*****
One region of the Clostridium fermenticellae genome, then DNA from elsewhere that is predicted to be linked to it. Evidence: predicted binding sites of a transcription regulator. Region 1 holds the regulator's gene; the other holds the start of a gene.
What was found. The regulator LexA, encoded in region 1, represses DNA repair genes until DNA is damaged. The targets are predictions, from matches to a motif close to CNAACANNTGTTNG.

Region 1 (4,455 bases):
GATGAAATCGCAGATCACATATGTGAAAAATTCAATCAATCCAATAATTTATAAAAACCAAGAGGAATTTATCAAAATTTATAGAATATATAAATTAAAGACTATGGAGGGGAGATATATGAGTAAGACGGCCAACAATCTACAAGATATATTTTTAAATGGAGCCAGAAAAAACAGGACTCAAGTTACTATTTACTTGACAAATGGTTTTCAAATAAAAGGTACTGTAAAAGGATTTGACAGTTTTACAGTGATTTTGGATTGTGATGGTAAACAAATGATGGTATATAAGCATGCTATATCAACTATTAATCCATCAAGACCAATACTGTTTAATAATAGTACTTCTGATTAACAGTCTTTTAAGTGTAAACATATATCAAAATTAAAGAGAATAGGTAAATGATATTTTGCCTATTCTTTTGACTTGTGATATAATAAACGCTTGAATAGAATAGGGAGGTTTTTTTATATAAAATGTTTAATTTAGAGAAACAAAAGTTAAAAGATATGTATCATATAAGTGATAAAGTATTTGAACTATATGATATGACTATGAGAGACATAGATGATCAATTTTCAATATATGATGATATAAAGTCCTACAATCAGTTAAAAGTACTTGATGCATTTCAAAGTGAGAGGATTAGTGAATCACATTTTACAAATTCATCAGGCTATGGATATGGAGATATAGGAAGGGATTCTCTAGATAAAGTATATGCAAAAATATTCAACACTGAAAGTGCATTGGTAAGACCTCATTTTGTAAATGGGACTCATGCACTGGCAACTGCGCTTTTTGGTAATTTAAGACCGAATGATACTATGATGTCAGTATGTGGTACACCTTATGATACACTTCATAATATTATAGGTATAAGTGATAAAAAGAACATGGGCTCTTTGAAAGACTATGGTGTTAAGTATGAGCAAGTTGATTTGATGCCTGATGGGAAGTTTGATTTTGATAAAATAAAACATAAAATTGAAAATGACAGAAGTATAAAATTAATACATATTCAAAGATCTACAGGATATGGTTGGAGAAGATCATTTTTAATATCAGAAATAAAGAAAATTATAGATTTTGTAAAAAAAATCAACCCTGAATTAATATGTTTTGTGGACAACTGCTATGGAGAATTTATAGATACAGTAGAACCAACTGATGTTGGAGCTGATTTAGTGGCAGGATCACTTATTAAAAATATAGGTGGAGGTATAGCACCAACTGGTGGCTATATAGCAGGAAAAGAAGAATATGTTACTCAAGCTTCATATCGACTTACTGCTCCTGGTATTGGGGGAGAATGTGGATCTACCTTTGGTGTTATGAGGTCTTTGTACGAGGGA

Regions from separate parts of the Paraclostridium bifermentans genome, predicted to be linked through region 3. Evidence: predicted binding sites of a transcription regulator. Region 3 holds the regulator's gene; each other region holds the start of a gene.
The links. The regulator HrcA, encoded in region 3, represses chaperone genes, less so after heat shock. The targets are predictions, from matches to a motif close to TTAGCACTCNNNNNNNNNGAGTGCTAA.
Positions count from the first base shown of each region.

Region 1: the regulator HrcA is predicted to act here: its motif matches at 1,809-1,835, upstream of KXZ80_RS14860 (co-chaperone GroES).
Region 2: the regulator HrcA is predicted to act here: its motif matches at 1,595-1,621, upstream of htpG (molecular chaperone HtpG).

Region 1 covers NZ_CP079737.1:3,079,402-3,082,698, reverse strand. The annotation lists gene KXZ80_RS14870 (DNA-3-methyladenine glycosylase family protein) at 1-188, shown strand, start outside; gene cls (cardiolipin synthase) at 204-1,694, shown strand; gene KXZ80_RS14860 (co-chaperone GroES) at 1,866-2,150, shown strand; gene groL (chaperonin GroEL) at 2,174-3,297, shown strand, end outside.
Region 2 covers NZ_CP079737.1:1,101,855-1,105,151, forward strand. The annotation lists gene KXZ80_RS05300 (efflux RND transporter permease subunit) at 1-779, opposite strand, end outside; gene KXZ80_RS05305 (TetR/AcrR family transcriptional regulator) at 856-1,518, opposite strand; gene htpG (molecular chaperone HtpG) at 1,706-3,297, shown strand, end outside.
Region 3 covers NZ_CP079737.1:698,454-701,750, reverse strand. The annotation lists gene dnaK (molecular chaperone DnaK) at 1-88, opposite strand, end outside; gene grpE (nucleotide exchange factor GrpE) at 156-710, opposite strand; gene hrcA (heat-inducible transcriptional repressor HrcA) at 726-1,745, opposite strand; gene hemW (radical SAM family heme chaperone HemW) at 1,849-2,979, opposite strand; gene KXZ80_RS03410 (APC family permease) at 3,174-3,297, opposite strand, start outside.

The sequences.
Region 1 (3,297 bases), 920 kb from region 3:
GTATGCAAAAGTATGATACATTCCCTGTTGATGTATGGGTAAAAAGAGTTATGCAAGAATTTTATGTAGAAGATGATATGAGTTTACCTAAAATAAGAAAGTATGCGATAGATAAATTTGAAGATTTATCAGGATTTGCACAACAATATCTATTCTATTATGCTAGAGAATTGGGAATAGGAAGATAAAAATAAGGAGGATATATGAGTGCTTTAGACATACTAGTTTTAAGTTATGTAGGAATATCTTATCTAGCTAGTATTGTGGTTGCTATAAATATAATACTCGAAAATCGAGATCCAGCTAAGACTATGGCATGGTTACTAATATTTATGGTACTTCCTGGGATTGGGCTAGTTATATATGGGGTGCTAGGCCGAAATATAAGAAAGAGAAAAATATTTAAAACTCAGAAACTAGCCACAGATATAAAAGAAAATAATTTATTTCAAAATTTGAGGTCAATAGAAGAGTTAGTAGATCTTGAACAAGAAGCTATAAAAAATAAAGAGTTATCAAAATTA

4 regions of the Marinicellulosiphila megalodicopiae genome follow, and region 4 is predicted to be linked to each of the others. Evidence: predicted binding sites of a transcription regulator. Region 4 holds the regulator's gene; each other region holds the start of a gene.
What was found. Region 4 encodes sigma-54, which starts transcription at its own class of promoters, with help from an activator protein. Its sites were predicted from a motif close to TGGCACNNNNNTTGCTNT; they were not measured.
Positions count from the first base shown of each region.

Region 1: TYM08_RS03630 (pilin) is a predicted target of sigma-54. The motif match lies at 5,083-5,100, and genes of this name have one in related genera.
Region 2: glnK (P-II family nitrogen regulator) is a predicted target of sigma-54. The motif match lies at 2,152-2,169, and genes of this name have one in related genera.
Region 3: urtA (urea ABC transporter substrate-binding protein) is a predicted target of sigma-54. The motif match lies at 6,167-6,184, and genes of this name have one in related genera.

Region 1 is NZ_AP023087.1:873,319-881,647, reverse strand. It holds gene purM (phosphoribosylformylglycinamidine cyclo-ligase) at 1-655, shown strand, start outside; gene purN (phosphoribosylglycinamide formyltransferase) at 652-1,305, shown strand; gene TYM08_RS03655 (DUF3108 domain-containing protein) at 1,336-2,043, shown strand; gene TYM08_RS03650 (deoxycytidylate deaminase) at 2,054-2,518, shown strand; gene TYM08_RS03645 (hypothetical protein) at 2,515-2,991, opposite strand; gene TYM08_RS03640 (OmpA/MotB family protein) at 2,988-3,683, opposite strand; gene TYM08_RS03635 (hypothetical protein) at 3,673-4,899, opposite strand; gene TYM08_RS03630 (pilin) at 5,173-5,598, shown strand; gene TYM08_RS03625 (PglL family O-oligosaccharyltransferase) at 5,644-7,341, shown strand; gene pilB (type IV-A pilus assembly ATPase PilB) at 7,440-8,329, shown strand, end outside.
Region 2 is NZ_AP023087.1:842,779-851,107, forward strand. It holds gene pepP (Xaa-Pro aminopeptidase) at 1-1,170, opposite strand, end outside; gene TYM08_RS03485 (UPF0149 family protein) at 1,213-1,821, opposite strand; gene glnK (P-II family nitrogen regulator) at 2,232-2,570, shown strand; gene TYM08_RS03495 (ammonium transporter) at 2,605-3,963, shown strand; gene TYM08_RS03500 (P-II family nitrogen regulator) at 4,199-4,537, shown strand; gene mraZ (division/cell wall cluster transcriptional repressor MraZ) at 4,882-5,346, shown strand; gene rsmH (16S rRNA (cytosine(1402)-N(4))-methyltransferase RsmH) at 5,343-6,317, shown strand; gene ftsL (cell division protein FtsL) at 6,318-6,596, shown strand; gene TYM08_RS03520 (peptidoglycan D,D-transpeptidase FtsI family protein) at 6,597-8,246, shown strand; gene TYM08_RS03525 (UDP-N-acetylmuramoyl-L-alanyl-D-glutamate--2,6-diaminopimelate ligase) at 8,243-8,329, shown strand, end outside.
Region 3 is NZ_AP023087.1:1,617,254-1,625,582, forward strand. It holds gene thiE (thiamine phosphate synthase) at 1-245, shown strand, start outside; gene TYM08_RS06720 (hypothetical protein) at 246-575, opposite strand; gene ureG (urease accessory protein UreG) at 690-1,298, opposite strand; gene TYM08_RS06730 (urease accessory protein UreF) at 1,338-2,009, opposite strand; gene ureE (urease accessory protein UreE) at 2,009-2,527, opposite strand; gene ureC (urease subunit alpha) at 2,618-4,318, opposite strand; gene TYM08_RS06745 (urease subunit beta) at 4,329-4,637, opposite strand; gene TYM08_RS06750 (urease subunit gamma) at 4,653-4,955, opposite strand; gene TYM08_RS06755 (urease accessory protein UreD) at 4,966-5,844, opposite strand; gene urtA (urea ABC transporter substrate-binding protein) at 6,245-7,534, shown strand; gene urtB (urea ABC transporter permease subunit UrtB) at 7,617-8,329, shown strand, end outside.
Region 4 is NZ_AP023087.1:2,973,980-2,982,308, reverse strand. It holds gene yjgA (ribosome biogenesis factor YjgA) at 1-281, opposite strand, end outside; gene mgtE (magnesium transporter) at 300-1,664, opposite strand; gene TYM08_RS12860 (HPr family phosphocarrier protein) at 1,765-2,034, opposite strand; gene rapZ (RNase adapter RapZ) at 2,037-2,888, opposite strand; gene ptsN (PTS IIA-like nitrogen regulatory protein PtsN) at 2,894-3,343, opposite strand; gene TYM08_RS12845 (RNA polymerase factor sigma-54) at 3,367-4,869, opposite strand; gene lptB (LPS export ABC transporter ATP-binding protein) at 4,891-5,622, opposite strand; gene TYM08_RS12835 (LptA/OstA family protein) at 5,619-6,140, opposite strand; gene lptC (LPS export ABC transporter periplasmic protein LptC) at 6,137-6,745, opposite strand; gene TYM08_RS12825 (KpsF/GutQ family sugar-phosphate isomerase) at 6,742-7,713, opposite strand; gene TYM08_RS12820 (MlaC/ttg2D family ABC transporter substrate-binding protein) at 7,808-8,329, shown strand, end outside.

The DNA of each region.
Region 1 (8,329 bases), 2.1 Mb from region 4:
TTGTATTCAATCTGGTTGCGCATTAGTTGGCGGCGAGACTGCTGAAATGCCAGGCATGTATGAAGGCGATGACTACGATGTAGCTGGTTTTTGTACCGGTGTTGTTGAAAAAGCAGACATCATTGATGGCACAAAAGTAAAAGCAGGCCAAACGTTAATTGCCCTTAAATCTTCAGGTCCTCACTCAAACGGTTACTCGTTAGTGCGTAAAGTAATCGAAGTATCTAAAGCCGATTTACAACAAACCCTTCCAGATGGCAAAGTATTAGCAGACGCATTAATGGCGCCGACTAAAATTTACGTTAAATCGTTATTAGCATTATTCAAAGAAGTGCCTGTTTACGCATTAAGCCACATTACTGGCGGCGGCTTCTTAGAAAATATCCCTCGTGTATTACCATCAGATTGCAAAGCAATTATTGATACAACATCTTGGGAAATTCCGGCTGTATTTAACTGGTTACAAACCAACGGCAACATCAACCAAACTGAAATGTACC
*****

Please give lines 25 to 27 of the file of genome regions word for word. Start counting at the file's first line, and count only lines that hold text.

Region 4 is NZ_AP023087.1:2,973,980-2,982,308, reverse strand. It holds gene yjgA (ribosome biogenesis factor YjgA) at 1-281, opposite strand, end outside; gene mgtE (magnesium transporter) at 300-1,664, opposite strand; gene TYM08_RS12860 (HPr family phosphocarrier protein) at 1,765-2,034, opposite strand; gene rapZ (RNase adapter RapZ) at 2,037-2,888, opposite strand; gene ptsN (PTS IIA-like nitrogen regulatory protein PtsN) at 2,894-3,343, opposite strand; gene TYM08_RS12845 (RNA polymerase factor sigma-54) at 3,367-4,869, opposite strand; gene lptB (LPS export ABC transporter ATP-binding protein) at 4,891-5,622, opposite strand; gene TYM08_RS12835 (LptA/OstA family protein) at 5,619-6,140, opposite strand; gene lptC (LPS export ABC transporter periplasmic protein LptC) at 6,137-6,745, opposite strand; gene TYM08_RS12825 (KpsF/GutQ family sugar-phosphate isomerase) at 6,742-7,713, opposite strand; gene TYM08_RS12820 (MlaC/ttg2D family ABC transporter substrate-binding protein) at 7,808-8,329, shown strand, end outside.

The DNA of each region.
Region 1 (8,329 bases), 2.1 Mb from region 4: